On Oct. 8, 2012, Felix Baumgartner will attempt the world's highest skydive ever, leaping from 23 miles above the Earth in a supersonic plunge. The supersonic mission has been dubbed Red Bull Stratos, as Red Bull is sponsoring the daredevil and his leap. (Here, Baumgartner shows a piece of the balloon material during a training session Feb. 23, 2012.)
The Daredevil's Plan
The plan: A helium balloon (shown here during a July 25, 2012, test flight) will lift off in Roswell, N.M., carrying a custom-built capsule, carrying Baumgartner, to an altitude of 120,000 feet (36,576 meters). Once there, the Austrian daredevil will step out of the capsule and into the void.
On July 25, 2012 during a practice jump from 97,146 feet (29,610 m), Baumgartner's 2,900-pound (1,315 kilograms) capsule was damaged in a hard landing, forcing a delay while repairs were made. On Sept. 24, officials with Red Bull Stratos declared the capsule was ready to launch Oct. 8.
The capsule seen at the flight line during the second manned test flight for Red Bull Stratos in Roswell, N.M., on July 25, 2012.
Breaking Kittinger Record?
The current record for world's highest skydive was set in 1960 when U.S. Air Force Captain Joe Kittinger leaped toward Earth from an altitude of 102,800 feet (31,333 m). (Kittinger serves as an adviser for Baumgartner's mission.)
Breaking the Sound Barrier
If Baumgartner succeeds on Oct. 8, he will break not only that mark but also the sound barrier, becoming the first skydiver ever to fall at supersonic speeds. During the July 25, 2012 jump, Baumgartner's top freefall speed was 537 mph (864 kph) — about as fast as a commercial airliner. (Baumgartner shown here on July 25 during his freefall into the desert.)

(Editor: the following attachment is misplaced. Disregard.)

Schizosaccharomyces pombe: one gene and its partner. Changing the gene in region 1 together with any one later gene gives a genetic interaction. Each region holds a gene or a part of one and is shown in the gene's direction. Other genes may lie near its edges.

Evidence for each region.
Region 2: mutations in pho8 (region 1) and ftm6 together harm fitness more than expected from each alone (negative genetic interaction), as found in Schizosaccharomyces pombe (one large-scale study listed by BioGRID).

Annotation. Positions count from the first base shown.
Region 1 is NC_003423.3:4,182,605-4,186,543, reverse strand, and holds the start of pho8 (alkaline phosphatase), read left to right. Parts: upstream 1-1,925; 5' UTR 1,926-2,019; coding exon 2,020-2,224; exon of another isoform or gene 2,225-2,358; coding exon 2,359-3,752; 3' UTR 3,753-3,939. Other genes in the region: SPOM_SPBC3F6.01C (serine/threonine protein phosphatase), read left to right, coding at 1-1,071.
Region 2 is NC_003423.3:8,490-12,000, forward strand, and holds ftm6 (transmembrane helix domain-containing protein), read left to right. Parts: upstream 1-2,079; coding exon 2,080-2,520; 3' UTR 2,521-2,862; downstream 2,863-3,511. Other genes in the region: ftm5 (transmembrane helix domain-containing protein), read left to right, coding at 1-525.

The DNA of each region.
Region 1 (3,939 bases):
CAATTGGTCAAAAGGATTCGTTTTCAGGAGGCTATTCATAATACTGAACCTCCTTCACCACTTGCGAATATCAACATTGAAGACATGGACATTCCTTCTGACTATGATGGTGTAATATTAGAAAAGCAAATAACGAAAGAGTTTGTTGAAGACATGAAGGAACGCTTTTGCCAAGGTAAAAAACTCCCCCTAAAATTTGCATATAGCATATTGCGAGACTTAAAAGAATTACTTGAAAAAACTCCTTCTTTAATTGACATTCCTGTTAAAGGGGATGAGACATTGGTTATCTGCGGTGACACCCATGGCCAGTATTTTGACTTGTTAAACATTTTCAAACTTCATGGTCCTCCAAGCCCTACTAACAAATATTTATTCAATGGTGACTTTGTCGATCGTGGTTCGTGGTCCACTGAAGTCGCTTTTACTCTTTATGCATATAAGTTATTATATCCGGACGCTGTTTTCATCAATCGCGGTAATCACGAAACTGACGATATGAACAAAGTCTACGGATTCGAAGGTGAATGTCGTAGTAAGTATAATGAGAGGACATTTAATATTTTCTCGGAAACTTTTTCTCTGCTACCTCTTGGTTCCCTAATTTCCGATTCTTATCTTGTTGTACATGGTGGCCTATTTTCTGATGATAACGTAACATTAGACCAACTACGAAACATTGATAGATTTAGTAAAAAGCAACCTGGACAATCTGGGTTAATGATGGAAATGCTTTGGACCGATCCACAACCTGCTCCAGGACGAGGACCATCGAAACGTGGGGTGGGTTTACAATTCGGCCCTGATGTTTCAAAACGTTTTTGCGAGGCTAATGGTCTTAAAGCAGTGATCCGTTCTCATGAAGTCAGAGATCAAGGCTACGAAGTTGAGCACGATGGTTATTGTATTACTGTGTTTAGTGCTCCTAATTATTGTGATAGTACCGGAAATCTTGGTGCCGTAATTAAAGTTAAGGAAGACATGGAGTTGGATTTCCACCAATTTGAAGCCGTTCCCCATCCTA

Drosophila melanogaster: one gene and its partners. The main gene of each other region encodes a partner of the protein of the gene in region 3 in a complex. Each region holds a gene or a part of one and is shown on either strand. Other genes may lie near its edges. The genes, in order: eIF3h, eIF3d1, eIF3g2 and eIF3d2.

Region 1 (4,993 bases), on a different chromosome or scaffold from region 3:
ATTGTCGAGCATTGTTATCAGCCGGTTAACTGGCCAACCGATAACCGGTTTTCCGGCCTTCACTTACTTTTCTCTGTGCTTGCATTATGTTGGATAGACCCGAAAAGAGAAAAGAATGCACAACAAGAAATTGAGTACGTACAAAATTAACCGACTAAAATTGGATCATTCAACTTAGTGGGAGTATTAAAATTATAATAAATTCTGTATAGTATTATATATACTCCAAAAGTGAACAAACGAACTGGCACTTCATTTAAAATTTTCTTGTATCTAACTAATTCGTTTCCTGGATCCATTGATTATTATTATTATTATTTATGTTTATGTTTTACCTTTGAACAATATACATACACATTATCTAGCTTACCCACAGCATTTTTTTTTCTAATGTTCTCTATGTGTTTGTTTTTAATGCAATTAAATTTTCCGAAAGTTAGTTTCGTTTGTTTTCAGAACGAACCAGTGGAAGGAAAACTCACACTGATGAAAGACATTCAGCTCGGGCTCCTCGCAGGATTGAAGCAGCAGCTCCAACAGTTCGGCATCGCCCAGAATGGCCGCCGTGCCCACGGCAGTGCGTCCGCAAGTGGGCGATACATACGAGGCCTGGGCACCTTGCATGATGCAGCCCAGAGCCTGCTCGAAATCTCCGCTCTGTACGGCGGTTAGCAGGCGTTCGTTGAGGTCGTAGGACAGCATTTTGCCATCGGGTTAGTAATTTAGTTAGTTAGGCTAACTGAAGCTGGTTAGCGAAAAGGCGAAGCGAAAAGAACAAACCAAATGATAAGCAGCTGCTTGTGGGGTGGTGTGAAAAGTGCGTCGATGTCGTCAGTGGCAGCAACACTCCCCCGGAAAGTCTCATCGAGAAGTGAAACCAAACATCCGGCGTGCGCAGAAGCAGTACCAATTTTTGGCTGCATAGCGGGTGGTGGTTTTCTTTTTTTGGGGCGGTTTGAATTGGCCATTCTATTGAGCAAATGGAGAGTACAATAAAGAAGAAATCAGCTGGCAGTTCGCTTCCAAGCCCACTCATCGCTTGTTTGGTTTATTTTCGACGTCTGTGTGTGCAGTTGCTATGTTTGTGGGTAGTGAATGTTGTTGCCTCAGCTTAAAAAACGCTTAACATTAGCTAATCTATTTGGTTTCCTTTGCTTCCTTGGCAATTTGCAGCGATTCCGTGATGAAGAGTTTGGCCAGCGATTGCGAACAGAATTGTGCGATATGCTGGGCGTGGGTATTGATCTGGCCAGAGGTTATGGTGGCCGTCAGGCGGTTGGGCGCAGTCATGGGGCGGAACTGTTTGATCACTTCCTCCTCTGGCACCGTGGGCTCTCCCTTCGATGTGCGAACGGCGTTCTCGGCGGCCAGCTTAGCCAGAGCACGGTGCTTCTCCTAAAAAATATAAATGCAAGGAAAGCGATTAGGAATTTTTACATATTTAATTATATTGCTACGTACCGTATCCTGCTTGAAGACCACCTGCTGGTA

Pilot Felix Baumgartner of Austria lands in the desert during the second manned test flight for Red Bull Stratos in Roswell, N.M., on July 25, 2012.
A crewmember positions the space capsule of the Red Bull Stratos mission in the pressure chamber at Brooks Air Force Base in San Antonio, Texas, on Sept. 24, 2012. Air pressure drops as one goes higher in altitude.
Mission control seen during the second manned test flight for Red Bull Stratos in Roswell, N.M. (Photo take July 24, 2012.)
Crewmembers put the balloon into its container during Baumgartner's second manned test flight for Red Bull Stratos in Roswell, N.M., on July 23, 2012. The helium balloon rises as tall as a skyscraper, according to a Reuters report.
Space Jump Suit
Baumgartner wearing his full-pressure suit and helmet on Feb. 23, 2012. The suit is designed to provide protection from temperatures of 100 degrees F to minus 90 degrees F (38 C to minus 68 C). Pressurized to 3.5 pounds per square inch (roughly the atmospheric pressure at 35,000 feet), the suit will protect Baumgartner from decompression sickness, also called the bends.